After a couple of long, interesting days, hilariously described by our guest blogger Paul, we finally arrived at the floating village and our home away from home.
The floating village is located on the Tonle Sap. The Tonle Sap is the largest fresh water lake in south east Asia with a few unique characteristics to it. The first being that it changes the direction it flows twice a year with the rainy and dry seasons. During the dry season, the lake is more like the typical lakes we have back home and runs into the Mekong River. But, during the rainy season, there is so much water that it backs up, floods, and forms one very large lake. The difference in water level from dry to rainy can be as drastic as 3 ft during the dry and 30 ft during the rainy, with an increase of over 4 times the surface area of water.
Because of this huge change in water volume and surface area for the lake, the village that we decided to stay in, Kampong Luang, actually moves locations throughout the year. As it gets drier, it moves farther out into the lake and as the lake rises it moves back closer to land.
When we were there, it was the very start of the rainy season so the lake was pretty low and the village was farther out then it is during the full rainy season. But, that being said we got there no problem.
When we arrived, we took a boat out to a floating house and were welcomed by a young mother and her adorable baby. Her and her husband (the boat driver) have been doing homestays for only a couple of months now. It was a two bedroom house, with a small hallway and back area for cooking. There was another area they had for the TV (yes, TV on a floating house), and a folding table set for eating and lounging. Since there was four of us and only one extra bedroom we were a little unsure of where we would all sleep. Turns out that the TV and eating area also can be a location where people can sleep.
Since our day was so long and we didn’t have any place to eat lunch, we asked our host if she could make us lunch, it was 2:30 pm. She was very accommodating and had a fish delivered by boat and started cooking for us. This gave us ample time to hang out with her sweet baby girl. An hour or so later, the food was done and it was delicious. I’m not a fan of fish, but I tried it and it was ok, but everything else was perfect.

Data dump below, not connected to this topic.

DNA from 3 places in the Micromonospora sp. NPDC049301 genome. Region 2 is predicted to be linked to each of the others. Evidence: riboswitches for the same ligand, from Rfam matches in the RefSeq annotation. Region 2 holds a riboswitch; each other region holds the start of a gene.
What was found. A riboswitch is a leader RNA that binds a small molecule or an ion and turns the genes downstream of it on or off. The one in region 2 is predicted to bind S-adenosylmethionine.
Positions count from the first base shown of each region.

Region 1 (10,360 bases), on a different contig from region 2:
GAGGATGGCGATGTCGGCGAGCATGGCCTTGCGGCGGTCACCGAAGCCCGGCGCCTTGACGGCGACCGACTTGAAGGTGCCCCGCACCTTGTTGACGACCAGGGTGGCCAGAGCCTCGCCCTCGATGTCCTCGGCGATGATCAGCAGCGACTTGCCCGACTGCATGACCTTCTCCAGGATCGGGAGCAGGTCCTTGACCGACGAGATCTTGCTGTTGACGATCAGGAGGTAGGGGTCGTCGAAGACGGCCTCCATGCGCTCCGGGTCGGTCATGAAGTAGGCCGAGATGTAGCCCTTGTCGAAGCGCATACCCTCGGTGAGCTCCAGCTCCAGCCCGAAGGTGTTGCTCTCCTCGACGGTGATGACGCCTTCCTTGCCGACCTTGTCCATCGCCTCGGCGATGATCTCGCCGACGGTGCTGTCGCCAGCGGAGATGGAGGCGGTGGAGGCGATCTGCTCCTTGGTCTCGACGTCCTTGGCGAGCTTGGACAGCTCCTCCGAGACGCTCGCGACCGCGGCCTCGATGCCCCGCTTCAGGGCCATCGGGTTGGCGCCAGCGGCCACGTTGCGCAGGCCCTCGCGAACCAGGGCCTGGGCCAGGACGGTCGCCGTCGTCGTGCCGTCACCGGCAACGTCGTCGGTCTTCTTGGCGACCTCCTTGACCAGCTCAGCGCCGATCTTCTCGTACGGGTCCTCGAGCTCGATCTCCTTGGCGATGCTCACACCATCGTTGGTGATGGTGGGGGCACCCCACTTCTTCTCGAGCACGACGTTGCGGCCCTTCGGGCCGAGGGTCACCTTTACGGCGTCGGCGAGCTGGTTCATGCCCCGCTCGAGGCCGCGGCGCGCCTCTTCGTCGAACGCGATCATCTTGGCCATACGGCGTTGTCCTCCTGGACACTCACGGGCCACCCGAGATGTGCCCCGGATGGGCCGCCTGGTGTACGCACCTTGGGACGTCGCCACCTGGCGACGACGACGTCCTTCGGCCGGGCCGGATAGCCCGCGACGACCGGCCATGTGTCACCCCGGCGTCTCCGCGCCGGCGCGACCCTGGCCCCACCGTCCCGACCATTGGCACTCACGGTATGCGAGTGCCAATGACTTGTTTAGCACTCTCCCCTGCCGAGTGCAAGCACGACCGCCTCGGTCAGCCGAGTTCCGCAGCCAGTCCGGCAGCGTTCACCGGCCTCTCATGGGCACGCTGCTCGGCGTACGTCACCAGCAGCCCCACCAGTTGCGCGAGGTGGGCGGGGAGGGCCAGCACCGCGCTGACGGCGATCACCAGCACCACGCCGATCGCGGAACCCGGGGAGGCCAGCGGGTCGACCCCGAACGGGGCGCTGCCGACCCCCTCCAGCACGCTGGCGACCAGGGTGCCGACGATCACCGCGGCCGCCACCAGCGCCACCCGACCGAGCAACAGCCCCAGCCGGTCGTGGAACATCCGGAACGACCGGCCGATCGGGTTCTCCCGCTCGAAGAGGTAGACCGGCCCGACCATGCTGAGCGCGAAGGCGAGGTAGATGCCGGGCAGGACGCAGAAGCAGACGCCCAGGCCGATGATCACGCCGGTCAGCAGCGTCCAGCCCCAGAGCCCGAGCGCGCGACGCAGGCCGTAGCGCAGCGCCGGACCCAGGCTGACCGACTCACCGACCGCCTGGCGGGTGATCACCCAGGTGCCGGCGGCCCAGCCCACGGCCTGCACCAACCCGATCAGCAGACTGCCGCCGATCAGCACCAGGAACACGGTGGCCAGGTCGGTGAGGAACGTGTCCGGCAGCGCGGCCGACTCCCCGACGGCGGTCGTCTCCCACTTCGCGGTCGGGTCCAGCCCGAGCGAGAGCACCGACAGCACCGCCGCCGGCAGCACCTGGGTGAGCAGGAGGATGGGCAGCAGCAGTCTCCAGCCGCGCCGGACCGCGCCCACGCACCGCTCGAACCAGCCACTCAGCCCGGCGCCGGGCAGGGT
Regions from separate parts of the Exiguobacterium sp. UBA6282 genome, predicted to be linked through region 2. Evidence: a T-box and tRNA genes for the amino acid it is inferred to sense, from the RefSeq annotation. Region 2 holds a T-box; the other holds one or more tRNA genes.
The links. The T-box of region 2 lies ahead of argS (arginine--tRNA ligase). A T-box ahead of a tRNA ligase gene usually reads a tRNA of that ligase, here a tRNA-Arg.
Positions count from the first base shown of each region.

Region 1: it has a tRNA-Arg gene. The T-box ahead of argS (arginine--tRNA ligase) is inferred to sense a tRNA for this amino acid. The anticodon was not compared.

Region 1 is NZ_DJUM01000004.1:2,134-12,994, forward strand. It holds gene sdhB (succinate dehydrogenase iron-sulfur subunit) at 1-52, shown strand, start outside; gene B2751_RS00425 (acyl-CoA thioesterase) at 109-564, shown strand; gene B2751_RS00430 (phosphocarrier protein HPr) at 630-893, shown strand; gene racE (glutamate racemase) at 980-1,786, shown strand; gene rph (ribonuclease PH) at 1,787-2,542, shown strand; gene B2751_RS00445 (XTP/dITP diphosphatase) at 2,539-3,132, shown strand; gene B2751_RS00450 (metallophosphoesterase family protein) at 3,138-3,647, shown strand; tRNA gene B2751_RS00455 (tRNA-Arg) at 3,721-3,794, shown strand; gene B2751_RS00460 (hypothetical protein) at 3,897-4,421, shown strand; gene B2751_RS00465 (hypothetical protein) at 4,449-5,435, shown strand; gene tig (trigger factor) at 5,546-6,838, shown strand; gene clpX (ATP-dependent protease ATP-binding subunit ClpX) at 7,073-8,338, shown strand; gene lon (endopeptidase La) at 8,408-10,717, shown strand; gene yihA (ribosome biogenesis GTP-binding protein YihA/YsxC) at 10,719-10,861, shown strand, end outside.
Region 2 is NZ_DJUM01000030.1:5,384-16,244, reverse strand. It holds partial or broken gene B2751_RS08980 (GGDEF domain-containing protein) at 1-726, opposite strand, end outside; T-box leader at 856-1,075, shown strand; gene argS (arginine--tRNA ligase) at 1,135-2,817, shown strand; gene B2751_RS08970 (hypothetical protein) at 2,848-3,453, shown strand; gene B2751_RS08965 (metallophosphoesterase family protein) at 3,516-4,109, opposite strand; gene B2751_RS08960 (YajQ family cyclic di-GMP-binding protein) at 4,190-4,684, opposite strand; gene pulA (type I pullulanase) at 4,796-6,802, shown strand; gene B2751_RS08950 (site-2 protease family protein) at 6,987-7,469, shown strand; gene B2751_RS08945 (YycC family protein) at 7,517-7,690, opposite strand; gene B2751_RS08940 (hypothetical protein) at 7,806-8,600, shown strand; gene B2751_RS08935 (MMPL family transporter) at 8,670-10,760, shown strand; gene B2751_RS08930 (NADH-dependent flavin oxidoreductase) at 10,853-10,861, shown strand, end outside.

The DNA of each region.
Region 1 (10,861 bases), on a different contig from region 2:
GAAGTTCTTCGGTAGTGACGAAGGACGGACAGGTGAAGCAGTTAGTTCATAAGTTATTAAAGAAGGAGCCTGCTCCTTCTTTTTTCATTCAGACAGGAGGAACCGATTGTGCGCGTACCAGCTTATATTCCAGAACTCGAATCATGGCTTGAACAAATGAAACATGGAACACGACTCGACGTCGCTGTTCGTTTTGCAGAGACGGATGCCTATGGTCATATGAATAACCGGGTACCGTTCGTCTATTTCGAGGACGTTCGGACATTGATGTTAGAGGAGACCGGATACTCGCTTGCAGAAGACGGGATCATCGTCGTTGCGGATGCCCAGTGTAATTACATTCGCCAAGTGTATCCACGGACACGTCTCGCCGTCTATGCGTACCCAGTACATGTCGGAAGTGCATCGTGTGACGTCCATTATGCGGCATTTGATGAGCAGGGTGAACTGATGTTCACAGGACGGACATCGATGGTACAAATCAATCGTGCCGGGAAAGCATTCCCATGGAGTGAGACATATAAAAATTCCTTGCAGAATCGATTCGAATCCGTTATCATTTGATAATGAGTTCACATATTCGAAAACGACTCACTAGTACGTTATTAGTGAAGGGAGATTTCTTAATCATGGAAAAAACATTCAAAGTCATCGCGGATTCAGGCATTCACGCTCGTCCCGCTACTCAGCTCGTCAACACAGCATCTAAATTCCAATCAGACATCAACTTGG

After the meal, the husband came back and took us out on a tour of the village. Kampong Luang is the largest floating village in Cambodia and also has all of the necessary shops so that you don’t need to leave the village to get what you need. This includes a church, school, mechanic, convenient stores, a temples, ice making factories, and so on. It was a nice break from sitting in the house. We didn’t realize this until we were there, there is no leaving the house once you’re on it since all around you is water.
Once back at the house we were able to watch the beautiful sunset over the village houses. When the sun goes down, the generators come on and power all of the houses and TVs. It was somewhat peaceful before this. We still had the loud motors from the boats, but no TV. Our host family turned on the TV once the power came on and left it running even when they were not watching it. It was loud and not very peaceful, oh well. Full experience right?
They fed us once more around 7 pm and then started to close up the house and set up for bed. Jen and Paul were in the spare bedroom under a bug net with a rather thin foam mattress. Dave and I opted for hammocks rather than the bamboo mat, which offers no cushion what-so-ever. Thankfully all of us were exhausted from the long journey so falling asleep at 7:30-8ish was no problem for us.
The next morning we were woken up at 5:30 am from the house doors opening, loud motors driving by, and all the other noises the village produced. We opted not to have breakfast and to be taken back to the shore at around 7 am. From there we headed back to the main town to catch a bus to Phnom Penh.
It was a fun experience for us all. It was a pretty short amount of time to visit the floating village. Anymore and you would have just been stuck on the boat longer. I’m glad we did it.